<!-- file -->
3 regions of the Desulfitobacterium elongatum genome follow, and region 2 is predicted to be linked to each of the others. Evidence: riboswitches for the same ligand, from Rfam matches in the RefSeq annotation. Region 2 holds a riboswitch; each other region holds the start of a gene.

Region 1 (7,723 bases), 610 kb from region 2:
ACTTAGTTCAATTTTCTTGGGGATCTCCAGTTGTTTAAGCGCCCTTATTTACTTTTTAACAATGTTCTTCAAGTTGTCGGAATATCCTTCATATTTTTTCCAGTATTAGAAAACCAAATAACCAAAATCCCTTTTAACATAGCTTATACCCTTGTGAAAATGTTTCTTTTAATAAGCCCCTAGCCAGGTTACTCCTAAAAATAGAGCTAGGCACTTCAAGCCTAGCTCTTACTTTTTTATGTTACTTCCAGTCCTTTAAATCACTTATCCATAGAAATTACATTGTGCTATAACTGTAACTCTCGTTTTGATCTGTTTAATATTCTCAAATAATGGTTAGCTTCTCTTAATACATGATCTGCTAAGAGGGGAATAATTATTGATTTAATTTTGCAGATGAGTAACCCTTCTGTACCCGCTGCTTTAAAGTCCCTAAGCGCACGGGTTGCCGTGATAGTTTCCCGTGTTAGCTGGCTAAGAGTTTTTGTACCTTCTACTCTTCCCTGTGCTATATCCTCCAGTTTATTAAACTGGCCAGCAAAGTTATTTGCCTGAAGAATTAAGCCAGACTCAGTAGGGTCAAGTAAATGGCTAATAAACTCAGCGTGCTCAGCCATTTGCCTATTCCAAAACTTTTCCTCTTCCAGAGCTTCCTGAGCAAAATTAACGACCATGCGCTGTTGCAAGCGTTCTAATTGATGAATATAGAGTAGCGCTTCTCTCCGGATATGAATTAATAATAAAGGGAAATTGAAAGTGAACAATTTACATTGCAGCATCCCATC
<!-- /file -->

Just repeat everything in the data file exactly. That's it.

3 regions of the Desulfitobacterium elongatum genome follow, and region 2 is predicted to be linked to each of the others. Evidence: riboswitches for the same ligand, from Rfam matches in the RefSeq annotation. Region 2 holds a riboswitch; each other region holds the start of a gene.

Region 1 (7,723 bases), 610 kb from region 2:
ACTTAGTTCAATTTTCTTGGGGATCTCCAGTTGTTTAAGCGCCCTTATTTACTTTTTAACAATGTTCTTCAAGTTGTCGGAATATCCTTCATATTTTTTCCAGTATTAGAAAACCAAATAACCAAAATCCCTTTTAACATAGCTTATACCCTTGTGAAAATGTTTCTTTTAATAAGCCCCTAGCCAGGTTACTCCTAAAAATAGAGCTAGGCACTTCAAGCCTAGCTCTTACTTTTTTATGTTACTTCCAGTCCTTTAAATCACTTATCCATAGAAATTACATTGTGCTATAACTGTAACTCTCGTTTTGATCTGTTTAATATTCTCAAATAATGGTTAGCTTCTCTTAATACATGATCTGCTAAGAGGGGAATAATTATTGATTTAATTTTGCAGATGAGTAACCCTTCTGTACCCGCTGCTTTAAAGTCCCTAAGCGCACGGGTTGCCGTGATAGTTTCCCGTGTTAGCTGGCTAAGAGTTTTTGTACCTTCTACTCTTCCCTGTGCTATATCCTCCAGTTTATTAAACTGGCCAGCAAAGTTATTTGCCTGAAGAATTAAGCCAGACTCAGTAGGGTCAAGTAAATGGCTAATAAACTCAGCGTGCTCAGCCATTTGCCTATTCCAAAACTTTTCCTCTTCCAGAGCTTCCTGAGCAAAATTAACGACCATGCGCTGTTGCAAGCGTTCTAATTGATGAATATAGAGTAGCGCTTCTCTCCGGATATGAATTAATAATAAAGGGAAATTGAAAGTGAACAATTTACATTGCAGCATCCCATC